Asked if France was on the same page as the United States, Fabius said: ``I think so, provided that everybody makes the same sacrifices'' - a reference to other nations.
“It's not sanctions against Europe, but Russia. Let's not forget that,” he said.
But while EU powers Germany, France and Britain have all threatened tougher action against Moscow if it undermined the May 25 Ukrainian presidential election, they are hesitant to adopt sanctions that could harm their own interests.
For France, this would mean at least delaying the defense contract. For Britain, closing its mansions and bank vaults to magnates close to Russian President Vladimir Putin. For Germany, it would mean reducing its dependency on Russian gas.
Eastern Ukraine's Donetsk region declared independence Monday and is asking Moscow to consider letting it become part of Russia. The pro-Russian leader of the eastern region of Luhansk also declared that region's independence.
Separatists in both regions say 90 percent voted in favor of breaking away from Ukraine in two separate referendums Sunday. The results cannot be independently verified.
Ukraine's Foreign Ministry called the elections "clumsy" and said polls by Western and Ukrainian agencies show the vast majority of those living in the east prefer a unified Ukraine.
It accused "pro-Russian terrorists" of intimidating the majority against speaking out, and said a free and fair presidential election on May 25 is its priority.
The results of self-rule referendums in Donetsk and Luhansk "should be a clear signal to Kyiv of the depth of the crisis" in Ukraine, the Russian Foreign Ministry said in a statement on Tuesday.
The Kremlin has stopped short of endorsing independence for the regions or their absorption into Russia but has said the referendums underscore the need for talks between the pro-Western government and separatists from the east.
"Moscow hopes… the EU and United States will use their influence on the current leadership in Kyiv so that issues of state structure and respect for the rights of regions are discussed soon - in any case before the election scheduled for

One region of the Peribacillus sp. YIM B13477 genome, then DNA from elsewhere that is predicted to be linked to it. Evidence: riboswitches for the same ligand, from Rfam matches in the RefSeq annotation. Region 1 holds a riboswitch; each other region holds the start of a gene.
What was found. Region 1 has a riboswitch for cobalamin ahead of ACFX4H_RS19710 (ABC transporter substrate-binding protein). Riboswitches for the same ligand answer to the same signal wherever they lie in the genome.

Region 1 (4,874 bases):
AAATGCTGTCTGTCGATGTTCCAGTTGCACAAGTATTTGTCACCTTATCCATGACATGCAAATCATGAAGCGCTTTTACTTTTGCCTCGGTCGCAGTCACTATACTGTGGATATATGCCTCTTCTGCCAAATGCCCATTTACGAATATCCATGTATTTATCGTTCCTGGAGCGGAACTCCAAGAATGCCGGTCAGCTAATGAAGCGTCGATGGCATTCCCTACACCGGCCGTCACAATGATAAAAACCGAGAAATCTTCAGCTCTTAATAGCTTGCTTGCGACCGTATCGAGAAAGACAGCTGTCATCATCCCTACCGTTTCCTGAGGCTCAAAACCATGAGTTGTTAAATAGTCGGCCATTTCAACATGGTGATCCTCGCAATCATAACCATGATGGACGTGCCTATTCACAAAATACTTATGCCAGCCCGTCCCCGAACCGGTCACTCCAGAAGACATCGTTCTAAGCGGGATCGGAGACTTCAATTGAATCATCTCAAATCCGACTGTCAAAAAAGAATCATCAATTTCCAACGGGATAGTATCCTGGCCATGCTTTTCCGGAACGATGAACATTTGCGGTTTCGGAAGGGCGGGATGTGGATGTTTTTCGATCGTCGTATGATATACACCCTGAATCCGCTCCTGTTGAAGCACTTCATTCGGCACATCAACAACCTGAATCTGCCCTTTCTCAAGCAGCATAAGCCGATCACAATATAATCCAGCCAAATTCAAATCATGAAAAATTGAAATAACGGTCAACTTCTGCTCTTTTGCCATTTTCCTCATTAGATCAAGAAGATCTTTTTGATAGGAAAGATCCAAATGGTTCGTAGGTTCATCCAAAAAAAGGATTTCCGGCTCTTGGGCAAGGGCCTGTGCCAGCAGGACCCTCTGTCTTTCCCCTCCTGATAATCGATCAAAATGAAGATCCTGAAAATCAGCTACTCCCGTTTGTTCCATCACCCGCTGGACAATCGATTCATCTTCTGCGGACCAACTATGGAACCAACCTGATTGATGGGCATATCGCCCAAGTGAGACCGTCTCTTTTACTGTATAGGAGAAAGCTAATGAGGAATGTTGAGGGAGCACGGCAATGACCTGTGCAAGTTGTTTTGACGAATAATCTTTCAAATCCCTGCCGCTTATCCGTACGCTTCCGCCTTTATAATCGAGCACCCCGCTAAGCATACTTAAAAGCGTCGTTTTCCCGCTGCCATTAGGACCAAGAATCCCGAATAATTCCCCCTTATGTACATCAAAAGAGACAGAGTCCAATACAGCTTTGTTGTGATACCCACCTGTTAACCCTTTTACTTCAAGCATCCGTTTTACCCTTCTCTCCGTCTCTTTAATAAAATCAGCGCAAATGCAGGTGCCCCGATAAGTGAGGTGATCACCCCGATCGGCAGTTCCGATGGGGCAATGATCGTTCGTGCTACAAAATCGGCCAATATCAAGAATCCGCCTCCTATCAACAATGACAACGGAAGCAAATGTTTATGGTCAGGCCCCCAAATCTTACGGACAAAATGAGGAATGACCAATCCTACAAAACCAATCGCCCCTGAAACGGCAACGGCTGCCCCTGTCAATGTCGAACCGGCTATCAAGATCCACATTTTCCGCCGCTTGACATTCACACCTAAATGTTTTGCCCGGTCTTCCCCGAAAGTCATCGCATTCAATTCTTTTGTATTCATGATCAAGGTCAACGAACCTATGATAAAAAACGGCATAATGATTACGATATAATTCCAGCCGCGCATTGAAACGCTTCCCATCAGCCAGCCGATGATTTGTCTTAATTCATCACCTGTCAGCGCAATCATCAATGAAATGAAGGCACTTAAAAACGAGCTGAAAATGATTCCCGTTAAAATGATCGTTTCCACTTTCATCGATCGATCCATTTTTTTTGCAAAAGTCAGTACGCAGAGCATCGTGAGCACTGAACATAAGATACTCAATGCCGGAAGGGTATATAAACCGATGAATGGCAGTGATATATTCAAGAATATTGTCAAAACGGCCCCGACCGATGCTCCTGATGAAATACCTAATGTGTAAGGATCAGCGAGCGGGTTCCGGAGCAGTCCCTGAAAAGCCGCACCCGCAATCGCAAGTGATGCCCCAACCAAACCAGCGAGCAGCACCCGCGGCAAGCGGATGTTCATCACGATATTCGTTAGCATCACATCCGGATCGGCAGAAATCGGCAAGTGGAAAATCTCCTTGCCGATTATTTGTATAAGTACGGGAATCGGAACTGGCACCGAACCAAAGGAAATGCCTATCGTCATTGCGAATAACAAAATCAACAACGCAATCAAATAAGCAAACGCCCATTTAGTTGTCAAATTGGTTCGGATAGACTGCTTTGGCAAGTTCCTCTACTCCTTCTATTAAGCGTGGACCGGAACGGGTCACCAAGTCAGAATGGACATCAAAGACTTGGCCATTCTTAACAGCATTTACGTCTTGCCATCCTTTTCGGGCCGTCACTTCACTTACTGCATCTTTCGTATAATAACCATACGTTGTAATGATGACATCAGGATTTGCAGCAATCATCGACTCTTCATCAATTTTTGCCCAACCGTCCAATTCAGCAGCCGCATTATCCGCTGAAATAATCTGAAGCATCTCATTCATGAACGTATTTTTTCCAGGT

May 25," it said.
Russian President Vladimir Putin has suggested the Ukrainian election, which the government hopes will increase its legitimacy and control, will not be legitimate if people in the east are not confident their rights will be protected.
U.N. Secretary-General Ban Ki-moon has called for an end to undermining Ukraine's territorial integrity.
“Over the past weeks there has been much violence and little dialogue. I call on all those who have sought to undermine Ukraine’s unity, territorial integrity and stability to immediately cease such actions. The authorities in Kyiv should also continue to respond to such acts with the maximum restraint and within the parameters of Ukrainian law and international human rights principles,” said Ban.
The United States and European Union said they do not recognize the results of Sunday's voting.
White House spokesman Jay Carney said Washington is "disappointed" that Moscow did not use its influence to prevent the votes from taking place, after Putin urged the separatists to put off the referendums.
Some information for this report provided by Reuters.